More Money than God

Richard Michelson - 1953-

my father said, again and again, shaking his head
in disbelief at any ostentation; the neighbor’s gold-
plated knocker (we still banged fists) or my own lust
to own the seductive canvas or the waxed bronze bust.
It is not only the idea—which should hold all the pleasure—
but the poet’s pencil marks on paper which we treasure
above the memorized poem. And so I fan my flushed face,
signaling the fast-talking auctioneer, who has traced 
the provenance, and picks up the pace, multiplying offers.  
And who now does my father’s bidding? Heaven’s coffers,
perhaps, are for the destitute; but why did he have to die 
to escape the shitty crime-ridden, never-to-be-gentrified          
neighborhood of both our births? The cost of living,      
he would argue, is not the worth of being alive.
But still he checked each lottery ticket which littered             
the empty lot next door, praised their silver latex glitter,
praying to the beautiful unscratched, like little gods.  
Money talks, he taught me. But nobody beats the odds.

More by Richard Michelson

Elijah vs. Santa

Weight advantage: Santa. Sugar and milk
at every stop, the stout man shimmies
down one more chimney, sack of desire
chuting behind, while Elijah, skinny
and empty-handed, slips in invisible as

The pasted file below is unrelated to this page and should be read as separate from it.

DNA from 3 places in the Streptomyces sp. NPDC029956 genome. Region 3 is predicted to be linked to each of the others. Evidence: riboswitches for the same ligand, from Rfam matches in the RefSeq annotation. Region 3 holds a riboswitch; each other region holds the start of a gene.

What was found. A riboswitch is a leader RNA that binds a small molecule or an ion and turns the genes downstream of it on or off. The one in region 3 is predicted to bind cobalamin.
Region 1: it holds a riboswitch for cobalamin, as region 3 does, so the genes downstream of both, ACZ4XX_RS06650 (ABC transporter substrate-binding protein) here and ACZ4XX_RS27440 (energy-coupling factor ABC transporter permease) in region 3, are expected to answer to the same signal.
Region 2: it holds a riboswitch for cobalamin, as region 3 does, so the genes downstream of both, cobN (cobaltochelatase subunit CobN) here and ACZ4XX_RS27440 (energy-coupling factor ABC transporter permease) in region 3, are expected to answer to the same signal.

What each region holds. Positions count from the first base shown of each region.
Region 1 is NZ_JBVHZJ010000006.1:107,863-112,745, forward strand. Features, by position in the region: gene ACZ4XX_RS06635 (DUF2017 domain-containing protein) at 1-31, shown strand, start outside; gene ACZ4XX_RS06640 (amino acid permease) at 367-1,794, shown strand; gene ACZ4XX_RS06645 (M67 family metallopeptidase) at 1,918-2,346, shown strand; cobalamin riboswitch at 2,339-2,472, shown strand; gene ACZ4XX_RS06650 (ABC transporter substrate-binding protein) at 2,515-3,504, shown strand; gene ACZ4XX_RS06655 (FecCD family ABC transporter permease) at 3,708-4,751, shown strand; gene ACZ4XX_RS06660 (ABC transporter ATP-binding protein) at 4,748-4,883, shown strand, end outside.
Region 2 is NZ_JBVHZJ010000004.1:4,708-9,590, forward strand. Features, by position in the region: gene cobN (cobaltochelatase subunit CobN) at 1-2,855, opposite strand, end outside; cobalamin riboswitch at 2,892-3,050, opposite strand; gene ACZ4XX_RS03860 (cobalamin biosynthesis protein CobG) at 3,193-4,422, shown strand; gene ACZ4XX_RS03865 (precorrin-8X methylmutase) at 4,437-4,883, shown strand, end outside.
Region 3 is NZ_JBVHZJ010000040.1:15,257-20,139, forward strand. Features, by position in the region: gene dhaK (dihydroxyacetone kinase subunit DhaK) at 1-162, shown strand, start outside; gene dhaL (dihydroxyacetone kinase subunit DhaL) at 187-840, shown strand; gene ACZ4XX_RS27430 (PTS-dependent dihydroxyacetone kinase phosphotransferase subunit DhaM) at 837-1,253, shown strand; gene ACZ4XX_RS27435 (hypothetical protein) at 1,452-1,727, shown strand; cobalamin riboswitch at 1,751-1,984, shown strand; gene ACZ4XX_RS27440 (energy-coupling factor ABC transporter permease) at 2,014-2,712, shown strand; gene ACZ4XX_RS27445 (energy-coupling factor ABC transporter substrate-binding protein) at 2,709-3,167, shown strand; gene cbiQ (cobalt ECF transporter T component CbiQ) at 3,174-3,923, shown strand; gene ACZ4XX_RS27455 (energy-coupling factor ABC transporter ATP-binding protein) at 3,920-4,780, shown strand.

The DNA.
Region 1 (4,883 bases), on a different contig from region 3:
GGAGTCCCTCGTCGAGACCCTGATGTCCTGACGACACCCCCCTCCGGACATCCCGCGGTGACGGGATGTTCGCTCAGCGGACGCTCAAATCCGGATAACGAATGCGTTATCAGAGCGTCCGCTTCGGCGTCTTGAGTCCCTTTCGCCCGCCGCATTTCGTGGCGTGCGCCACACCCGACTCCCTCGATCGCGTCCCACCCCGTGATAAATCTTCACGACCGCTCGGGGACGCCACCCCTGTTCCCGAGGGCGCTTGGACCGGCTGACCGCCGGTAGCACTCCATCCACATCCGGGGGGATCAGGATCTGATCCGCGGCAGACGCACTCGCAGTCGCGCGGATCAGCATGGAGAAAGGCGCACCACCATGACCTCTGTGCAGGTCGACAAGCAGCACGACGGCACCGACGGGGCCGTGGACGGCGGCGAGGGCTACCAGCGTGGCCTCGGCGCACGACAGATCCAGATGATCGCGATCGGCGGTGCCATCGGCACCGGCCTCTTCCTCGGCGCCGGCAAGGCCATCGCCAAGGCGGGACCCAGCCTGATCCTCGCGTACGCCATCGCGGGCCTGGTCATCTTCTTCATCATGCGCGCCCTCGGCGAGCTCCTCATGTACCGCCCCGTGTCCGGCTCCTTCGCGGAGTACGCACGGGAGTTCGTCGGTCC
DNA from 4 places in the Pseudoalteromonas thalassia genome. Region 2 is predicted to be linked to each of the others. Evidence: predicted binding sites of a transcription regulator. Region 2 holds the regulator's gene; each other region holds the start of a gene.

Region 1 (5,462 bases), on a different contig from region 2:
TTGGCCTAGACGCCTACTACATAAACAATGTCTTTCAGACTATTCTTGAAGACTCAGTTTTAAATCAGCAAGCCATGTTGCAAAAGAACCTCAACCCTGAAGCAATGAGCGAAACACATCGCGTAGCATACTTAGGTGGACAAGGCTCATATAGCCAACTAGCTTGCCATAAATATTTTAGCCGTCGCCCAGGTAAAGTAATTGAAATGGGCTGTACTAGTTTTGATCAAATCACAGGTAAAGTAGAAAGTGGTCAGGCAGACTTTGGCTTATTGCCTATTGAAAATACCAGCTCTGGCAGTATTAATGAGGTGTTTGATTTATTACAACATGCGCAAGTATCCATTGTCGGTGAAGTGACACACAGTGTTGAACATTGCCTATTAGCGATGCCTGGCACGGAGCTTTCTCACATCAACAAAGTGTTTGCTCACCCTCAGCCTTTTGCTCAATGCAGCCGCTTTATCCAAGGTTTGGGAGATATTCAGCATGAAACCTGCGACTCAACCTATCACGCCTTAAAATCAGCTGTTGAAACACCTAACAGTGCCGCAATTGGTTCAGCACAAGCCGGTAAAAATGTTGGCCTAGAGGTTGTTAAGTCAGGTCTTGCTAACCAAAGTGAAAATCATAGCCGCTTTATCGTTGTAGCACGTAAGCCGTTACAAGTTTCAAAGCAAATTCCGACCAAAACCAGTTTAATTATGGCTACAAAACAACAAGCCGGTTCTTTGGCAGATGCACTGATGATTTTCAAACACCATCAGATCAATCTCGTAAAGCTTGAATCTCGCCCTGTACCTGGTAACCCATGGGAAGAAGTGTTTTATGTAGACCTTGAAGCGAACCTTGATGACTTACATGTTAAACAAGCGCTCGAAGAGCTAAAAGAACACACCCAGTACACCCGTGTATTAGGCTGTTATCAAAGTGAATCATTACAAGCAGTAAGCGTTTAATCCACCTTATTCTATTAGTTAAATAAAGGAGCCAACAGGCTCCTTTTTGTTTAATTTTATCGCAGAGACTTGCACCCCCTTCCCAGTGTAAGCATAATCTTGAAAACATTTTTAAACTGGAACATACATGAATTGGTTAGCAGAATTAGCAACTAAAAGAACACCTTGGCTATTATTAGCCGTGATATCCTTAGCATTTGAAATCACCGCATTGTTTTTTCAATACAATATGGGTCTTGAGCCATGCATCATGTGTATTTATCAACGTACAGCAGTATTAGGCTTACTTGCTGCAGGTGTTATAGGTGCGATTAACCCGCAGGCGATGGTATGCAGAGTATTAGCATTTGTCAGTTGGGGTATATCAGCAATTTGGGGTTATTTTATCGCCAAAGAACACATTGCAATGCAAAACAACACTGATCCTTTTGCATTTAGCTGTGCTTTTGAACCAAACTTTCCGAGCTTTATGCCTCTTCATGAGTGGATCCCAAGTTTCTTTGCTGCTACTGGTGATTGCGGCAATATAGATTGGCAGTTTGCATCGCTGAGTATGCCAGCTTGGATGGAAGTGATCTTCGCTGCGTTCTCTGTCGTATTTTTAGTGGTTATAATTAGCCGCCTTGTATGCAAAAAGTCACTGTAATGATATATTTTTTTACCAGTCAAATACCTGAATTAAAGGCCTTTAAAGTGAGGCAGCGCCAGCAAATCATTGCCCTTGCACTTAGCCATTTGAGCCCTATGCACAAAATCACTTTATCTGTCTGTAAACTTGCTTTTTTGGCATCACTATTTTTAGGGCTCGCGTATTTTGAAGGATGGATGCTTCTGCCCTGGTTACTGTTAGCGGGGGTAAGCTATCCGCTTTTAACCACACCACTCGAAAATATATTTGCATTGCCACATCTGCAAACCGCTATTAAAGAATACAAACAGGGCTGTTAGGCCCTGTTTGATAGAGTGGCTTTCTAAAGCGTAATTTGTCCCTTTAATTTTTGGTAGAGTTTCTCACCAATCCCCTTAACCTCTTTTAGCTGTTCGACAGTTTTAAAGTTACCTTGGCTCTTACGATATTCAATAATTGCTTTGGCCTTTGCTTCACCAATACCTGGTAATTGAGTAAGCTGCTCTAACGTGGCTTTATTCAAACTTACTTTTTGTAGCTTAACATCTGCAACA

a once favored, since disgraced uncle,
through the propped open side door.
Inside, I’ve been awaiting a miracle
since 1962, my 9 year-old self slouching
on this slip-covered sofa, Manischewitz
stashed beneath the cushion. Where
are the fire-tinged horses, the chariots
to transport me? Where is the whirlwind
and brimstone? Instead, our dull-bladed
sleigh rusts in the storage bin beneath
the building’s soot-covered flight   
of cellar stairs. Come back to me father,
during December’s perfect snowfall
and pull me once more up Schenck
and down Pitkin, where the line wraps
around Church Hall. Show me, again,
the snapshot of the skull-capped boy
on Santa’s lap. Let me laugh this time
and levitate like a magician’s assistant,
awed by my own weightlessness. Give me
the imagination to climb the fire escape
and look up toward the Godless Heavens
and to marvel at the ordinary sky.